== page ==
5. set restrictive perms (that’s permissions, not a hair-do) for authorized_keys: chmod 700 authorized_keys
  6. At this point, in some envs/distros they require an authorized_keys2 file, just make sure it is identical to authorized_keys in terms of content and permissions. Or in my case with CentOS5, you don’t need it. so skip this step. I experienced this issue on a Debian box, fyi.
  7. Copy the contents of id_rsa.jillbarnet.pub (the one with the content that starts “ssh-rsa” then has the base64 encoded string w/ the comment) and append it to authorized_keys. There are a million-n-a-half ways to do this. Figure it out.
  8. For multiple entries in authorized_keys, just delimit them by new lines. so each line will start with “ssh_rsa”
  9. I feel like i’m forgetting something, but that should do it.

Test From Jack’s Account on foo.com

Granted you did everything correctly, it will log you in w/o a password prompt. If it asks for a password, you screwed up somewhere, try again, do not pass go, do not collect 200 bones. Note that restarting SSHD will NOT solve your problem, no service restart is required.

That’s All She Wrote

Well that’s it. So now you can connect to multiple hosts using multiple private keys for jack at foo.com (using multiple id_rsa files and the config file updates), and multiple people can connect to jill over at bar.net (by copying the public key to authorized_keys and delimiting by new lines). Any questions? Too bad, I closed my comments.

MaxMind GeoIP + PHP PECL

Overview

Getting around to writing a geo IP look-up script and needed to leverage maxmind’s geoip database. First things first, get the geoip lib installed and ready to go or else the dat file isn’t going to do me any good.

Initial Setup: First Try

At first I went with the PEAR route just because it wouldn’t require make installing’ing any dynamic PHP extensions (.so). Went to do a pear update-channels for the first time and got a boat load of eregi errors – off to a great start. Turns out CentOS 5.7 php53 (php 5.3.3) package w/ php-pear is not compatible – bastards! RedHat has an update available but is only available to their customers which doesn’t include me (since i go the free route of  centos). Did some extra googling and found this: php-pear-1.4.9-8.el5.noarch.rpm.html (version 8.el5 versus centos 5.7’s native version 6.el5). Did a little wget magic followed by a yum install <path to package> and ta-da, no more eregi errors. Did a pear install Net_GeoIP and it worked too.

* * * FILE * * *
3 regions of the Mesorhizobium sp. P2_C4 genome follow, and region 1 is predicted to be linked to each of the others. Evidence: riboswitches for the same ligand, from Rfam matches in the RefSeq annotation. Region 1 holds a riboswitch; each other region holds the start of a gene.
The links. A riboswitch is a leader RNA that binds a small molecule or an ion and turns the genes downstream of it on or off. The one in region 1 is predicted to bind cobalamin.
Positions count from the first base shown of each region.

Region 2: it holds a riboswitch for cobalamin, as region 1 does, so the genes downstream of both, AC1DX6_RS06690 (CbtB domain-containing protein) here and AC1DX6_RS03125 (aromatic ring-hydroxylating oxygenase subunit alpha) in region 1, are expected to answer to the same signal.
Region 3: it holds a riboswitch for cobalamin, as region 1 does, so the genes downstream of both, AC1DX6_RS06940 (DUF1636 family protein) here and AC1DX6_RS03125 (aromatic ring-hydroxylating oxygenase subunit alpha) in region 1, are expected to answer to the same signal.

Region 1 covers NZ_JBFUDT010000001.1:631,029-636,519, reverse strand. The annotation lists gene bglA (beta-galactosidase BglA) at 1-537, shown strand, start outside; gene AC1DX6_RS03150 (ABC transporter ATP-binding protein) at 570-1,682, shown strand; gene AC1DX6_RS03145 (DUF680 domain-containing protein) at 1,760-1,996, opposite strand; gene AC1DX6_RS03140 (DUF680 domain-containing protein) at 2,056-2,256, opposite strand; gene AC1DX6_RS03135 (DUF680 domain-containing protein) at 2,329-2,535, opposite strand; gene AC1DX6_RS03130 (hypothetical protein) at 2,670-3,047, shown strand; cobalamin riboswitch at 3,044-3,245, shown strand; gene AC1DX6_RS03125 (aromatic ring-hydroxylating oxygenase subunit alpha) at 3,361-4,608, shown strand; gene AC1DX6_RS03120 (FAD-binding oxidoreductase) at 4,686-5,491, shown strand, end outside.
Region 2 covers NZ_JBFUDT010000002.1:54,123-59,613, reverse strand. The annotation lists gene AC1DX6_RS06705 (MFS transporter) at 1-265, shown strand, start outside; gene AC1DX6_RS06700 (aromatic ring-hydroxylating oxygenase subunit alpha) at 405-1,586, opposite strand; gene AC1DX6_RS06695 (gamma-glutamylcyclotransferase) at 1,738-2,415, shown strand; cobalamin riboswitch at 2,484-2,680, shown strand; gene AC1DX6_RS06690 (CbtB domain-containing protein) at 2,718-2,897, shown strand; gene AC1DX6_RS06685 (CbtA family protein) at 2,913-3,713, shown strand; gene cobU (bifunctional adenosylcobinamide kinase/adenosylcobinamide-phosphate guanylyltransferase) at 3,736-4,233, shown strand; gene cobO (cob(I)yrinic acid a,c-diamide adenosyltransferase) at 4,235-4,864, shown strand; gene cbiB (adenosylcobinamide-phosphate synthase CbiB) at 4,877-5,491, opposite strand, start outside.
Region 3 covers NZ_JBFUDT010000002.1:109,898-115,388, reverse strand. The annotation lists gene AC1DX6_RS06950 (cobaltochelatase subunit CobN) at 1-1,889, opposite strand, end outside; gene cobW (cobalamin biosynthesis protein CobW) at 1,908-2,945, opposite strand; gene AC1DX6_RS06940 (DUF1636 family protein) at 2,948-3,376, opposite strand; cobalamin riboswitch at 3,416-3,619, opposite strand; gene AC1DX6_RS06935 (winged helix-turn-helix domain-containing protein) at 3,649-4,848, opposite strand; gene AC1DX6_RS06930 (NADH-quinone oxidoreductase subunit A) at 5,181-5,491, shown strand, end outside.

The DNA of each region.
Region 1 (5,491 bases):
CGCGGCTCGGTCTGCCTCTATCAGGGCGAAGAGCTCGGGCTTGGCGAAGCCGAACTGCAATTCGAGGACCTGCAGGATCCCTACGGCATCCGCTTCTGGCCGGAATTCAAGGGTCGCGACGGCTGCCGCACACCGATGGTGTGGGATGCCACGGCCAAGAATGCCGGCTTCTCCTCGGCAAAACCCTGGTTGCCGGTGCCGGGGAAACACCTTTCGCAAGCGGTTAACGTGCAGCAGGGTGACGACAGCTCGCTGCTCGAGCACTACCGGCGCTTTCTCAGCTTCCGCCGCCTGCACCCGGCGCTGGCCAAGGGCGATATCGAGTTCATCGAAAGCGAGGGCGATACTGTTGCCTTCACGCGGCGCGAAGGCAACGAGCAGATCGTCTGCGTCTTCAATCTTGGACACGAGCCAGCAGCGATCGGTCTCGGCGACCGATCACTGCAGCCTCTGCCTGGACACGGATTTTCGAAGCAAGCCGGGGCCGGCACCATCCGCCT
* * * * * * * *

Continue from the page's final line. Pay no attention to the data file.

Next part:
After all that hard work and fidgeting around, I read this little line on MaxMind’s website:

PHP Extension on PECL
Download a PHP extension that allows you to embed the GeoIP C Library inside PHP for improved performance. There is a new fork with a more complete implementation.

Crap! I love good performance and I’d take a compiled lib over an interpreted one any day. PEAR headache: all for naught. Proceeded with a pear uninstall Net_GeoIP, then cried for a half an hour since i just wasted 15 minutes (for a total of 45 man minutes wasted, yes).

Next stop, PECL.

Initial Setup: Second Try (start tl;dr)

  1. Started with a pecl update-channels, and all went well. That’s a first.
  2. pecl search geoip – got results, sweet.
  3. pecl install geoip… got through maybe 40 lines of the ./configure and it bombed, can’t find a valid compiler
  4. no worries, do a little yum groupinstall “Development Tools” and now I’ve got a C compiler (as well as automake and a few other required tools)
  5. pecl install geoip… configure bombs again, this time I’m missing the geoip linux packages, and at this point i’m thinking, “how many friggin dependencies are there?” holy overhead batman.
  6. yum install geoip-devel, wait, no,yum install GeoIP-devel since yum is case sensitive – this gets me everything i need.
  7. 3rd times a charm: pecl install geoip – install completes, tells me to add “extension=geoip.so” so I do like the robot I am, doing what a linux prompt tells me to do.
  8. service httpd restart – cycling apache allows for the geoip section to appear in the phpinfo() call, not sure why this is (more mysteries!)

OK, I got the libs installed and the commands are asking for me to call them.

Installing the MaxMind database

  1. mkdir /usr/share/geoip
  2. wget and extract geoip db to /usr/share/geoip (http://geolite.maxmind.com/download/geoip/database/GeoLiteCountry/GeoIP.dat.gz)
  3. chmod -R 755 /usr/share/geoip
  4. nano /etc/php.ini
  5. add a [geoip] config section:

  1. service httpd restart
  2. check the phpinfo() for custom_directory
Let the scripting begin. I’ll stop writing now; from this point forward it’s all about RTFM (link below…)